‘Mouse-friendly’ handling tunnels good for science as well as welfare

mouse in plastic tunnel

A new study shows that how mice are picked up by the experimenter can substantially change their behaviour in cognitive tests. The work, by Dr Kelly Gouveia and Professor Jane Hurst from the University of Liverpool was funded by the NC3Rs and is published in Scientific Reports.

The researchers discovered that mice handled by a ‘mouse-friendly’ tunnel for transfer to the test arena showed much more active exploration during testing than those picked up by the tail, which had a major positive impact on test performance.

Sniff test

In the tests, mice were placed near a new attractive stimulus (urine from the opposite sex) that should stimulate approach and investigation, especially during the first contact. This was repeated in three sessions, to get animals familiar with the new scent. Throughout all the sessions, mice picked by the tail showed very little willingness to explore the test arena and therefore investigate the new stimulus. Many animals failed to sniff the stimulus even once, making it challenging to compare the sessions and to collect enough data to reach statistical significance. By contrast, mice picked up in a tunnel explored their environment readily, showed a strong interest in the new stimulus, and a clear effect of becoming familiar with it in the consecutive sessions.

To test discrimination between two different scents, the mice were then placed near a different urine stimulus. Because the performance of mice picked up by the tail was so poor from the start, they did not discriminate between the known and new scents. Those handled by a tunnel showed robust discrimination, making them much more reliable experimental subjects.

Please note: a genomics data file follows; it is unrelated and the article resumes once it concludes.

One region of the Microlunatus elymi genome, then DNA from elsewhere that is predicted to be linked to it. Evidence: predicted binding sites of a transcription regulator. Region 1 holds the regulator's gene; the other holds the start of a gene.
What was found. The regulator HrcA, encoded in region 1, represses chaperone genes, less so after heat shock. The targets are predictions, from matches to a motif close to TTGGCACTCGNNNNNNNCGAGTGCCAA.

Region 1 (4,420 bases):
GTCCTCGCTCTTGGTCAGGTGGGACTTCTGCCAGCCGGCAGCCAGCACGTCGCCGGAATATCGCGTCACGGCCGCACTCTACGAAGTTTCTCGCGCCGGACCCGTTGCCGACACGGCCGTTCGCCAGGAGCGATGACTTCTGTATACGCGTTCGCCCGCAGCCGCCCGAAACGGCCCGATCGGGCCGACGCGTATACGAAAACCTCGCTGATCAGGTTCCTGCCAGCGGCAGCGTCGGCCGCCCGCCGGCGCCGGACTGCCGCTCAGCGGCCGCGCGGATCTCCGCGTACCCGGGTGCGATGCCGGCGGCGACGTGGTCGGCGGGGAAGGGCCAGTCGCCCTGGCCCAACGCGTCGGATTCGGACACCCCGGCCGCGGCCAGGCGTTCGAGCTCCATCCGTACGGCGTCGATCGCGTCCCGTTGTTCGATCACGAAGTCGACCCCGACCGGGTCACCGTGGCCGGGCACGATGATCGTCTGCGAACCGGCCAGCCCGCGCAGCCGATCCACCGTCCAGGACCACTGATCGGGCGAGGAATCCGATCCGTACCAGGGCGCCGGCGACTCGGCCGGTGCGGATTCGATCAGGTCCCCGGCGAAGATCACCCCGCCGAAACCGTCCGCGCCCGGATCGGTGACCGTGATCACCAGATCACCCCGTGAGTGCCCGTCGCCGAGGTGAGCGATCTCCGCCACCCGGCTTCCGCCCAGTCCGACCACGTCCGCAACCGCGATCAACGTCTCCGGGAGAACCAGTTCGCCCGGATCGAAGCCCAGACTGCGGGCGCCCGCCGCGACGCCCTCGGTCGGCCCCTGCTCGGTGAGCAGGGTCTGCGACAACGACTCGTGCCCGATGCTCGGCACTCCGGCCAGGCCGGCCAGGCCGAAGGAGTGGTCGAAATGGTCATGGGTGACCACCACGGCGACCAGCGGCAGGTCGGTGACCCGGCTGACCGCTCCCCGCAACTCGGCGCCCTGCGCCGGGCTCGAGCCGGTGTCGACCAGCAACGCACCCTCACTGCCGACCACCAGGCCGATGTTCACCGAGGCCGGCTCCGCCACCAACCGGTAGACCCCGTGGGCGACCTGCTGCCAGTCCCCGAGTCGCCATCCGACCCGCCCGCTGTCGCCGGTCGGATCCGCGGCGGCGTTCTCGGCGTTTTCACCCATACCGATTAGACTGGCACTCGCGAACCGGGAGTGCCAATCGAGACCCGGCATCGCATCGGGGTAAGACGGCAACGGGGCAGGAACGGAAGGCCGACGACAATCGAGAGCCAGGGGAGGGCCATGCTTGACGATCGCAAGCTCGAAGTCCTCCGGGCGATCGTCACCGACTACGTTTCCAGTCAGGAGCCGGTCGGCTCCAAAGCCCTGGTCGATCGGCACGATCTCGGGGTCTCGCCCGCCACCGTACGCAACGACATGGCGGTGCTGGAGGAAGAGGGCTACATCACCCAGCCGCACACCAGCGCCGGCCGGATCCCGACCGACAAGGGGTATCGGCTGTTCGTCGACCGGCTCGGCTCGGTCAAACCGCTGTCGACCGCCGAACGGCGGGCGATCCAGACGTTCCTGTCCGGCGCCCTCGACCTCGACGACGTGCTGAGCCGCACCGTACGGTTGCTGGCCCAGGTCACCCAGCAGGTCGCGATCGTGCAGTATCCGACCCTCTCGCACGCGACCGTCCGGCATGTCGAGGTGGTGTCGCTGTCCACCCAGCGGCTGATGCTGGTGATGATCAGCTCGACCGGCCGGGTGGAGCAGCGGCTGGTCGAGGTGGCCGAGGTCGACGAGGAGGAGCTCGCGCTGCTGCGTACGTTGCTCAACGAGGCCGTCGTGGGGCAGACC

The traditional way to pick up a mouse from the cage is by grasping the base of the tail, although this has no scientific validation. This method, although fast and not painful, is known to be aversive to mice and to cause stress and anxiety.

Changing behaviours

Commenting on the work, Professor Hurst said: ‘The method used to pick up laboratory mice has a surprisingly strong influence on their anxiety, and our study shows that this has a major impact on the reliability of their behavioural response to test stimuli. A simple change to picking up mice up in a tunnel rather than by the tail could have a really positive impact on the wide range of research that relies on behavioural testing, as well as improving the well-being of test animals.’

Dr Mark Prescott, NC3Rs said: ‘This study provides further evidence for the need to shift away from tail handling of laboratory mice, this time for scientific reasons. Tunnel handling should be the method of choice for researchers conducting behavioural tests with these animals.’

In previous work, Professor Hurst and the Liverpool team developed alternative methods of handling mice that are much more animal-friendly and just as quick once the handlers are trained. This involves picking up mice by guiding them into an open tunnel that is inexpensive and autoclavable. They showed that this technique makes a big difference to how mice respond to the handler – while mice picked up by the tail show caution and are reluctant to approach the handler, mice used to the tunnel interact with the tunnel and with the person handling them much more willingly.

Educational resource

To help train handlers in the tunnel method the team, in collaboration with the NC3Rs, have created a mouse handling video tutorial. The NC3Rs has announced 2017 to be the ‘Year of laboratory rodent welfare’, launching a number of exciting initiatives focusing on the welfare of mice and rats.


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